Meal prepping blogs are everywhere. There are working moms prepping for calorie-conscious lunches, bodybuilders prepping to maintain their gains and even everyday people prepping to make sure that they’re eating healthier meals.
But where do you begin? How do you know which meal prep plan is the best for you? In order to answer some of those questions, you really need think about your lifestyle. The more active you are, the more calories, protein and certain macronutrients like carbs and healthy fats you’ll need to consume. If you’re more worried about eating right and not relying on fast food for your work lunches, then you have a little more flexibility when it comes to what to pack and how.
According to the USDA, the standard daily protein intake for men is 56 g per day, or 46 g per day for women. Approved daily levels for carbs and healthy fats for both men and women are 130 g of carbs and between 25-35% of healthy fats a day. It’s important to remember that those these are standard; everyone’s bodies and their caloric intake needs are very different. You should consult a healthcare professional before attempting any sort of new diet.
Food prepping isn’t something that you can do the morning before you head off to work. It takes time and a plan in order to do it successfully. Here are four tips to help you get started:
Figure out how many meals you’ll need in a week. Do you always eat breakfast? Do you have any business lunches or dinners with friends coming up? Are you traveling? Be sure to plan out your week so you don’t waste any food.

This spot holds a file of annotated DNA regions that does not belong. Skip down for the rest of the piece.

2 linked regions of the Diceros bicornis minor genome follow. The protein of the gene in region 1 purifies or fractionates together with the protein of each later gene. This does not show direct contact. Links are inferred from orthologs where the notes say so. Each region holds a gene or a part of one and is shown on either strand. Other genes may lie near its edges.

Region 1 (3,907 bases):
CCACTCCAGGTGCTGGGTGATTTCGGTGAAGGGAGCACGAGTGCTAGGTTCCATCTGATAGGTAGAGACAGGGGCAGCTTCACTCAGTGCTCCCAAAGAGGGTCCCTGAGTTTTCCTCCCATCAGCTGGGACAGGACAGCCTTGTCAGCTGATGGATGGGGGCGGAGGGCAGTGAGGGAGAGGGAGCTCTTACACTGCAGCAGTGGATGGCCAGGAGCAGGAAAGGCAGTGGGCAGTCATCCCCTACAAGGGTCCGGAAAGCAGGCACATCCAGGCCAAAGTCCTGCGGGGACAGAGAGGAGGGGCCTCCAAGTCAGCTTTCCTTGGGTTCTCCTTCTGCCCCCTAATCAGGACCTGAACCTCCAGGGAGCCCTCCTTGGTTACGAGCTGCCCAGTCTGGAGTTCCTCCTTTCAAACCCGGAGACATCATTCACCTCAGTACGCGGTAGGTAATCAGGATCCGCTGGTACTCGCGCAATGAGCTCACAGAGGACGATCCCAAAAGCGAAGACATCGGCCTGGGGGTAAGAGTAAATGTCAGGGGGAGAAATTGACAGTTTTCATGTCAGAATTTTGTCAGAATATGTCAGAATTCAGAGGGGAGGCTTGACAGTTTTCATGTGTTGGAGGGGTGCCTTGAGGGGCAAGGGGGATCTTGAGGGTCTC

Your meals don’t have to be worthy of being on Top Chef, but they do need to have a few key components: protein, carbs and healthy fat. Make proteins in bulk like chicken breast, steak, and even tofu to use throughout the week, and try to keep your carbs complex by eating things like brown rice, quinoa and whole-wheat breads or pastas. Though you’re making the main components of your meals at once, you can keep them interesting by adding different spices and vegetables and by using the proteins in alternate ways. Monday’s grilled chicken could also be Wednesday’s fajitas. It just takes a little ingenuity and a little internet research to keep your meals from being boring.
This is probably the most difficult part to stick to, but be sure to make a list and not to stray from it. It’s easy to get carried away with the snack foods, sales and bargains that many grocery stores have to offer, but keep the course and get only the ingredients you need for the week. This not only saves you money but makes sure that no unnecessary sugars or calories are sneaking into your planned meals.
Most blogs and nutritionists suggest that you set aside time on the weekend to prep and pack your food. While you may want to leave it for the weekdays, it’s easy to get distracted, tired and disinterested when completing your meal prep.
Once you’ve made your proteins and carbs in bulk, place them in plastic containers so you can easily see what’s in them. Also be sure to refrigerate enough food for 2-3 days and freeze the rest to prevent your prep work from spoiling. You can even divide single portions of larger meals within the container for easier portion control.
Food prepping isn’t a simple task at the start. It takes planning and time to get your meals ready, but the payoff is definitely worth it. No matter what you’re prepping for, you’re guaranteeing yourself a healthier meal and better nutrition.
If you have any questions about nutrition or your personal health, please feel free to contact us at https://cadiramd.com/pages/telehealth